From another long distance colleague:
I miss our daily conversations (several times a day) on the large account we both shared. Although I never met you, I felt like I knew you forever. You always put a smile on my face and the laughter we shared was wonderful.
And from a colleague who also worked at Aon:
….his jokes, bluntness, and “get what he wants” attitude. Brian was literally “a meat and potatoes” kind of guy – we would go out to lunch and if anything looked “strange” to him – he would not touch it. I remember the last time we all went to lunch; it was right before his vacation in August with his family to the shore in NJ. He gave the waitress an extra hard time (humorously though) so we left her an extra tip… Thank you, Brian, for teaching me all that you did about employee benefits in the short time you were at Aon. You are a great person: funny, serious, bold, admirable, great underwriter, great daddy and husband.
Working at the World Trade Center on the 101st floor of the South Tower entailed working in and commuting to New York, which was a first for him. But he still got home before his wife, and so he cooked dinner for her.
Before he went to bed at night, he would always kiss his two children, even though they were asleep and didn’t know.
After a plane hit the North Tower, he called his wife to tell her he was leaving.
Sources used for this memorial article were many, but all are widely available on the Internet. The best source are his memorials in Newsday and the New York Times (published October 13, 2001) which was written from interviews with his family. There were also many condolence registers on the Web which provided me with information, but Legacy.com provided me with the most information. For more information, you may wish to visit a tribute by one of his wife’s friends. It includes several pictures and a song.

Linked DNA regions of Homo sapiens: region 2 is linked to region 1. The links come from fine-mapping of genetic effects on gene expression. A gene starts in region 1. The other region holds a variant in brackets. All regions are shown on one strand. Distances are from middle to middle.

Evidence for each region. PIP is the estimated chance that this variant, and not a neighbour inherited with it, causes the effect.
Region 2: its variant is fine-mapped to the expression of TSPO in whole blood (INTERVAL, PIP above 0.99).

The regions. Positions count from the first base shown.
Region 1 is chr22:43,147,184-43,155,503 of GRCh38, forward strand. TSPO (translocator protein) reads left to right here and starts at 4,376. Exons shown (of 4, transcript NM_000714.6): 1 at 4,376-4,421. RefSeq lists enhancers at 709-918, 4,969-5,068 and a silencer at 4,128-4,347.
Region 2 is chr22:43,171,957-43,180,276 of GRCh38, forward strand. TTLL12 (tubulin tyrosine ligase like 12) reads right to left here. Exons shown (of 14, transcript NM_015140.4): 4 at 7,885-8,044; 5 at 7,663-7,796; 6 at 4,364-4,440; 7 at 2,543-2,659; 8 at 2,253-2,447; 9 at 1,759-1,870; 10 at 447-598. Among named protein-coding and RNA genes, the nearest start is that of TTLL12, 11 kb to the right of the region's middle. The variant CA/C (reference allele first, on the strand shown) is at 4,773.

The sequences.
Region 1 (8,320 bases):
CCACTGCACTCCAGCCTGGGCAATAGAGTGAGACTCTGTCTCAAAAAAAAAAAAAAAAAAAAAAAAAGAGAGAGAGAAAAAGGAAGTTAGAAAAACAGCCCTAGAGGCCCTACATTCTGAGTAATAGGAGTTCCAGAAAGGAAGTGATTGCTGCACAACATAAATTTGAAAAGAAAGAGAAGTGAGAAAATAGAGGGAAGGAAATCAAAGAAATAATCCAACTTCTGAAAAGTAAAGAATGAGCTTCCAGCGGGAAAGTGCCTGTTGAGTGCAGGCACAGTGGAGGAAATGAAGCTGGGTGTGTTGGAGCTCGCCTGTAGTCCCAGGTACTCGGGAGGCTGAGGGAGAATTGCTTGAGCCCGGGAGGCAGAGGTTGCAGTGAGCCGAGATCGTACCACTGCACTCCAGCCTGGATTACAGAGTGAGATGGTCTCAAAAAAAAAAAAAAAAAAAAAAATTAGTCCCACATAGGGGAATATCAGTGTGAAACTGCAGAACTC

I hope that Mr. Martineau’s family and friends do not regard this writeup as intrusive; it was not intended to be. At college, I worked in an archive, and it was part of my job to create a portrait of a person from their papers. Here, all I had were other people’s reminiscences. I regarded this task as part of our duty to honor and remember our fallen, which is what the 2996 Project is about.
From what I’ve learned, I wish I could have met him.
I will finish with this:
I will never know
The man behind your name.
But I know this:
You had a wife to kiss
And children, and you came
Home every night
Far from the light
Of that city of towers,
And made the meal.
No death can steal
Those ordinary hours.
All our days are numbered.
But you spent yours well,
Music, wisecracks, laughter —
So your friends all tell.
I am sure you faltered,
Sinned a time or two.
But pray for me, Brian Martineau,
And I will pray for you.
I will never know
The man behind your name.
But I know this:
That you are missed —
And that’s worth more than fame.
(This post is part of The 2,996 Project, honoring individually every victim of September 11th. I will not post anything more until September 12th.)